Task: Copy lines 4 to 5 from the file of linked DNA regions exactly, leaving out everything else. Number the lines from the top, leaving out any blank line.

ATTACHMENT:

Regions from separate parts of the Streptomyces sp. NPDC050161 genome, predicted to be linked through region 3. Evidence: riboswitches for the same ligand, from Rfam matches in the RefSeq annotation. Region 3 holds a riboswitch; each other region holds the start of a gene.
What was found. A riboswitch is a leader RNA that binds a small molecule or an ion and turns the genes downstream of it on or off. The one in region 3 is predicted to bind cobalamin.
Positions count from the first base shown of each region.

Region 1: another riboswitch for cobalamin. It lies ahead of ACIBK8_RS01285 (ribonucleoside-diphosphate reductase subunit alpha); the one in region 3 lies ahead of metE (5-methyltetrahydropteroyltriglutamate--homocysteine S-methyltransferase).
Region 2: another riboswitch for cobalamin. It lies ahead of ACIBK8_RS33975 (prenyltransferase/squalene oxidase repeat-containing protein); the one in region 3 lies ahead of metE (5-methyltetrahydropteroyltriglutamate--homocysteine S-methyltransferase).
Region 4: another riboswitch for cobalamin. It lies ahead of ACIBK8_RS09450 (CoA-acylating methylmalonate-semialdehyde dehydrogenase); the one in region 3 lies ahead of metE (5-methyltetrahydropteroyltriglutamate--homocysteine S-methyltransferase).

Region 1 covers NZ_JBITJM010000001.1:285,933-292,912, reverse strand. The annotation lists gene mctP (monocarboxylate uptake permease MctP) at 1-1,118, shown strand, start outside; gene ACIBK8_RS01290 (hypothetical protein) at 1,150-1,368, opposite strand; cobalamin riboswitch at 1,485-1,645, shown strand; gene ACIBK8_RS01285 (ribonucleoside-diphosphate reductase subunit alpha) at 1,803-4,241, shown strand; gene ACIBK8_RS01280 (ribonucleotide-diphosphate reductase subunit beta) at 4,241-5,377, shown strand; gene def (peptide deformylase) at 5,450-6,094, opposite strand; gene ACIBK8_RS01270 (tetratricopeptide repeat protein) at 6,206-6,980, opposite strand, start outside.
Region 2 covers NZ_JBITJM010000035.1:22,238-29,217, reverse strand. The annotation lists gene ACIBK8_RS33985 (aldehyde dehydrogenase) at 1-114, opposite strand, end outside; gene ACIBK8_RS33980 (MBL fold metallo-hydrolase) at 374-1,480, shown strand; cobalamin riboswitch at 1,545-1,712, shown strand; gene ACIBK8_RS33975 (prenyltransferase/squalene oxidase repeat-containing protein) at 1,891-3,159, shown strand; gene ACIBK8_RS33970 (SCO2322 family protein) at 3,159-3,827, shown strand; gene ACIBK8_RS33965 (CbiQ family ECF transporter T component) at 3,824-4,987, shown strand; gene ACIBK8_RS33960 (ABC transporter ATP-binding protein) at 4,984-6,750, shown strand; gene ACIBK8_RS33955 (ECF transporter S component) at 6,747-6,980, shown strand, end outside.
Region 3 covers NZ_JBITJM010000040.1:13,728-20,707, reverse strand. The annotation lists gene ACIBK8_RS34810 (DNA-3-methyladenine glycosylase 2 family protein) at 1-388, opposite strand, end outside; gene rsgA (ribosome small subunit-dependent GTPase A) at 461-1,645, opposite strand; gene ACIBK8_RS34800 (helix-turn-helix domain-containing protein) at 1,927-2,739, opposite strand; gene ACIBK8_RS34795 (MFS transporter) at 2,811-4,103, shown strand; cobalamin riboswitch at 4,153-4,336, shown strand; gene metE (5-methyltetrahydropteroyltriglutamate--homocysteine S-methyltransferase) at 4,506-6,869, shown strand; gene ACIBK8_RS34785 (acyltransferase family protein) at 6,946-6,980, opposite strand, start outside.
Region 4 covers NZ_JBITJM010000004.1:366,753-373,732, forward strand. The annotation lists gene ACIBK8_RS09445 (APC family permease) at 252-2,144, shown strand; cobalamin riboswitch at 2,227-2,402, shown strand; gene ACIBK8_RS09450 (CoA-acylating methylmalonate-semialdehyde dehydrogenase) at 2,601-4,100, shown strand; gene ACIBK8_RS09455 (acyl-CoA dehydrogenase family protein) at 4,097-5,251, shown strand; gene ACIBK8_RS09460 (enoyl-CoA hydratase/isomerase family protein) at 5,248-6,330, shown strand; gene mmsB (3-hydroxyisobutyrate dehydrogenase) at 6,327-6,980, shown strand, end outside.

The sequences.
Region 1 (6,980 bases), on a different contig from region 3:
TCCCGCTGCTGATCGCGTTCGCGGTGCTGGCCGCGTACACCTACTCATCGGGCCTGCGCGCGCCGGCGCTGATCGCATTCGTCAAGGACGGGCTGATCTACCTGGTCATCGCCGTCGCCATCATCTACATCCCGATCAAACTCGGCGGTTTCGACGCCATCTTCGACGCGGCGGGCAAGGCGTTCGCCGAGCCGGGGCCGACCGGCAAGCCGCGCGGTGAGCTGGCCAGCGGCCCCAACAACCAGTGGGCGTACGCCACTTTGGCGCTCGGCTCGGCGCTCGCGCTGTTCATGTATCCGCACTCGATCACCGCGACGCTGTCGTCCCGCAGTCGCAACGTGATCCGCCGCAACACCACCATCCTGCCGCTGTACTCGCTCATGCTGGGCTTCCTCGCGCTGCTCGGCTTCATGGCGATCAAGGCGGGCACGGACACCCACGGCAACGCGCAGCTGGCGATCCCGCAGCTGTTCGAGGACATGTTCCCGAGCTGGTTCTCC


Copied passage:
Region 1: another riboswitch for cobalamin. It lies ahead of ACIBK8_RS01285 (ribonucleoside-diphosphate reductase subunit alpha); the one in region 3 lies ahead of metE (5-methyltetrahydropteroyltriglutamate--homocysteine S-methyltransferase).
Region 2: another riboswitch for cobalamin. It lies ahead of ACIBK8_RS33975 (prenyltransferase/squalene oxidase repeat-containing protein); the one in region 3 lies ahead of metE (5-methyltetrahydropteroyltriglutamate--homocysteine S-methyltransferase).